Another way to think about this is that Heaven and the other planes are sort of "instanced," to borrow an MMO term. Heaven isn't just a place--it's also a concept, and thus its physics are malleable and naturally accommodate the observer. In order for humanoid (or alien) brains to comprehend it, it has to sort of squish itself down into a shape we can perceive and understand. So is the mountain so huge you could never reach the top, or is it something you could walk up in a day? The answer is to both questions is yes. Similarly, the lawful good realm we call Heaven accommodates all creatures and societies that need it, but must therefore take shapes as varied as all the cultures of the universe. So Heaven is at once the Heaven of Golarion and ALSO all other Heavens put together.
As Jacobs said, so far, all of our setting material has detailed the "Golarion" interpretation of Heaven, but that's only because alternate versions aren't really as useful for our game. (And also because detailing and mapping alternate versions of a near-infinite realm is a sucker's game.) If you want to include a different version, such as from the real world or another game system--go for it! Our assumption is that all of those exist as user-specific aspects of the same intangible, unclassifiable concept-realm.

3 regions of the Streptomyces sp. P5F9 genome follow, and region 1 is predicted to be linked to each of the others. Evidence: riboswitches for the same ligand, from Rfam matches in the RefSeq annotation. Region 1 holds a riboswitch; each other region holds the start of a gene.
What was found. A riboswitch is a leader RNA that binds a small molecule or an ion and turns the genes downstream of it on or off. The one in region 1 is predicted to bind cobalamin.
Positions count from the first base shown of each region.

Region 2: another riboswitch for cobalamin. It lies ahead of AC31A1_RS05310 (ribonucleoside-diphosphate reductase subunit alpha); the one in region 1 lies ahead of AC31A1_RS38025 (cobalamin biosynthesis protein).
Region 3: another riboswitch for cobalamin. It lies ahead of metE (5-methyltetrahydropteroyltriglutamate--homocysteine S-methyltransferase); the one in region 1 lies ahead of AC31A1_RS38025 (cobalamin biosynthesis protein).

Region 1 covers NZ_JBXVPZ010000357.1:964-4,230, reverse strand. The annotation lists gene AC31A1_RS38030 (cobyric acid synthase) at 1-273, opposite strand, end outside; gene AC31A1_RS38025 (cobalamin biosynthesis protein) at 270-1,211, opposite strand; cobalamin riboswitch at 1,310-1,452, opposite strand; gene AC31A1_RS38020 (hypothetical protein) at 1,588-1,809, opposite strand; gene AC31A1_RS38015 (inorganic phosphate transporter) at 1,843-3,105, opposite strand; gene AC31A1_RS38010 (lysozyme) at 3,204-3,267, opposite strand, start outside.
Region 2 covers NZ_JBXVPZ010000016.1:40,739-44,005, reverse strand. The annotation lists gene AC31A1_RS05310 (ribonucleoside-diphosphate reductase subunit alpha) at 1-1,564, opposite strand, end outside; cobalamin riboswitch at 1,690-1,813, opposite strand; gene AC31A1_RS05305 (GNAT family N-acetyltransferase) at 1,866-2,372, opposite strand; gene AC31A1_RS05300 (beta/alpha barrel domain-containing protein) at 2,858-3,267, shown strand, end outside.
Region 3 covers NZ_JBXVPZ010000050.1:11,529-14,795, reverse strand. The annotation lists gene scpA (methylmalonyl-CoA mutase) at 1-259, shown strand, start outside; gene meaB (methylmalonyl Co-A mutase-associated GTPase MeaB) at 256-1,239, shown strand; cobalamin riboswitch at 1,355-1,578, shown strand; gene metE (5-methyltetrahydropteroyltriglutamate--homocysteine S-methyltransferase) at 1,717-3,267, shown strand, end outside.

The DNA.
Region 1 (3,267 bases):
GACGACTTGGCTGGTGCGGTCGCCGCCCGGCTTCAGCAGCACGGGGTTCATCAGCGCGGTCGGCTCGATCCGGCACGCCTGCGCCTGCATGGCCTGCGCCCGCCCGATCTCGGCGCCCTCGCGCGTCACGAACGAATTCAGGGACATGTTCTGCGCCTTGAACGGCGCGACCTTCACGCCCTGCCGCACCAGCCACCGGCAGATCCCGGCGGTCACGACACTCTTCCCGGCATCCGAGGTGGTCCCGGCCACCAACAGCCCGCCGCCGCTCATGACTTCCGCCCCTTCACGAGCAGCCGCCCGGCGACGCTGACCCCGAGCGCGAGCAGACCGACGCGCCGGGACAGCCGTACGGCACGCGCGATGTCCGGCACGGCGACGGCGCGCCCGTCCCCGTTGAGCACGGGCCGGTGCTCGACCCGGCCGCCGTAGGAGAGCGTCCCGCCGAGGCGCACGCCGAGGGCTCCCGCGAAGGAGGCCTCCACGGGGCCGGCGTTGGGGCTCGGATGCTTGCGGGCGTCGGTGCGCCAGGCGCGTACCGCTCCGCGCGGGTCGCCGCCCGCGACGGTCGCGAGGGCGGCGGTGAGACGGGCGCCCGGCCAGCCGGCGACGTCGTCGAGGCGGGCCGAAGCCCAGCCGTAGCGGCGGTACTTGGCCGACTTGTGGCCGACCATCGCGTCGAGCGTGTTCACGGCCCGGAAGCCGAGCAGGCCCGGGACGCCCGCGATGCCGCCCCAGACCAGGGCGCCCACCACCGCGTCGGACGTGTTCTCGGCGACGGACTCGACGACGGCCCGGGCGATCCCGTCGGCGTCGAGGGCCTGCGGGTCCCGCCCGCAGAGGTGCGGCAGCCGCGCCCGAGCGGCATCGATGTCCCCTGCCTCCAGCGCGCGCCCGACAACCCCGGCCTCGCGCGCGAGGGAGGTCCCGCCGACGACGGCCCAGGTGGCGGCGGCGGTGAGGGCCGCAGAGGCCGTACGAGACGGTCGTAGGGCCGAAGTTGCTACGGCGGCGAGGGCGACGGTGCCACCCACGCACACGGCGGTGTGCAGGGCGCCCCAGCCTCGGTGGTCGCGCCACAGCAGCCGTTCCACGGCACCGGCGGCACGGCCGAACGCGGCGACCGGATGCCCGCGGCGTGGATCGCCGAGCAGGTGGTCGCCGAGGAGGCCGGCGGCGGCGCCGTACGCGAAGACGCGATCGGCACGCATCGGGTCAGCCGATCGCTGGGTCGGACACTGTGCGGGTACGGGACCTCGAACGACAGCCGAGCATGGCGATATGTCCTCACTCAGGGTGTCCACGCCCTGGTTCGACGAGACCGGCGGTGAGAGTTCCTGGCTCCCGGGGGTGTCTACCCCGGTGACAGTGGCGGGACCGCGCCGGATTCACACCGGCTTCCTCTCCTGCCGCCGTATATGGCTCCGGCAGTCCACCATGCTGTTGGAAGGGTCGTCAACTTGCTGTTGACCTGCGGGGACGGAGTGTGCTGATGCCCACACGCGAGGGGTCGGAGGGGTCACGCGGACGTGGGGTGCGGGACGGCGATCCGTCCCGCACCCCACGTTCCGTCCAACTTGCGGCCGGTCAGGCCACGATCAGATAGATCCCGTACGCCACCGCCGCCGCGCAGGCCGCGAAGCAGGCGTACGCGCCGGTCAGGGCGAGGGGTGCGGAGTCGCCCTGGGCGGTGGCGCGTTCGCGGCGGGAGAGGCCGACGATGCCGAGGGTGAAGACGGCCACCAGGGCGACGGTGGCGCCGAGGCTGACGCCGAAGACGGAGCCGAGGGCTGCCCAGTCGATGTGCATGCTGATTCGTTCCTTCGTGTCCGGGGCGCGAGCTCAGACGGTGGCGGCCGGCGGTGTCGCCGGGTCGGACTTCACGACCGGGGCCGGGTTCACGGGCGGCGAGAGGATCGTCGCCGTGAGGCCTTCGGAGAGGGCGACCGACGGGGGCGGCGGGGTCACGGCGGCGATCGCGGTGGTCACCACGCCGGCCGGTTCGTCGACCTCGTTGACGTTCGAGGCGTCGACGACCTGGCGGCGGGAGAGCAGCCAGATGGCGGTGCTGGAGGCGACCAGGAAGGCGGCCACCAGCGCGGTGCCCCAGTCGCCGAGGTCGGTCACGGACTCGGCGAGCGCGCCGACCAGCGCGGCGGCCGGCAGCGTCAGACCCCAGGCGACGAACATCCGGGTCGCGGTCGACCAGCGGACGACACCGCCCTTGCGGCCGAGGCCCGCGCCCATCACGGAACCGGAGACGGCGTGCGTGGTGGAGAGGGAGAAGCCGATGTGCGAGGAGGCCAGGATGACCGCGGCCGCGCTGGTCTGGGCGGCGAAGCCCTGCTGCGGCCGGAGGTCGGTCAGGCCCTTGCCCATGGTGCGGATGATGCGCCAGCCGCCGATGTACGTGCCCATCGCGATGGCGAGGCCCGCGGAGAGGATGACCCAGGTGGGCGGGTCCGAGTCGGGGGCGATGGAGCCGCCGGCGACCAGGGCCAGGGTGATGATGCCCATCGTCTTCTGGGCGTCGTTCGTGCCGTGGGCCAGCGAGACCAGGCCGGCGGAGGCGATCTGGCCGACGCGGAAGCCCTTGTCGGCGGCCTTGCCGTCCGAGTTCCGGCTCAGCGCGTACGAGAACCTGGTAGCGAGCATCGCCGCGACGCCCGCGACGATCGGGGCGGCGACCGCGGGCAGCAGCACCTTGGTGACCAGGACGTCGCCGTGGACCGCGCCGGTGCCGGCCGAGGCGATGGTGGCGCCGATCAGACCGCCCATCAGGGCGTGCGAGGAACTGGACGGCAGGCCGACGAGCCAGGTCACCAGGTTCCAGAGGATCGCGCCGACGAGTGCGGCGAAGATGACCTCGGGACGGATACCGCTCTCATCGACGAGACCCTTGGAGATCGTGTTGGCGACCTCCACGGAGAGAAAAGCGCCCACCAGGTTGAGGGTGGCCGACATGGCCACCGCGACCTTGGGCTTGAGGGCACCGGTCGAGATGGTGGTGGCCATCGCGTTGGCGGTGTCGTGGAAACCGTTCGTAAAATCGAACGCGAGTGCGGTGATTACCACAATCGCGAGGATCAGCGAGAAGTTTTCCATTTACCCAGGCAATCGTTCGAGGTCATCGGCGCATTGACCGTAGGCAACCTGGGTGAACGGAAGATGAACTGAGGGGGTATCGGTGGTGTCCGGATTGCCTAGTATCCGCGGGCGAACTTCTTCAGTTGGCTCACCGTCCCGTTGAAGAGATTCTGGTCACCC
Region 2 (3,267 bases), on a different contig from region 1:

Confused yet? If so, don't worry. As has often been said, whether or not you believe in this interpretation of Heaven... it believes in you. :D
That was Chancellor Sutler. And I like to think that I'm a kind, benevolent dictator, who only has the best interests of the public at heart. I'm sure my employees would tell you the same.
James, what havoc you think the Iconics would wreak if they were magically transported to Westeros (and at an appropriate level for their journey, say 7th-10th level?) ;)
I think they'd pretty much take over instantly... and then probably be slain just as quickly. There may not be a lot of magic in Westeros, but it seems like damn near everybody has rogue levels, so there'd be stabbings and poisonings aplenty. :)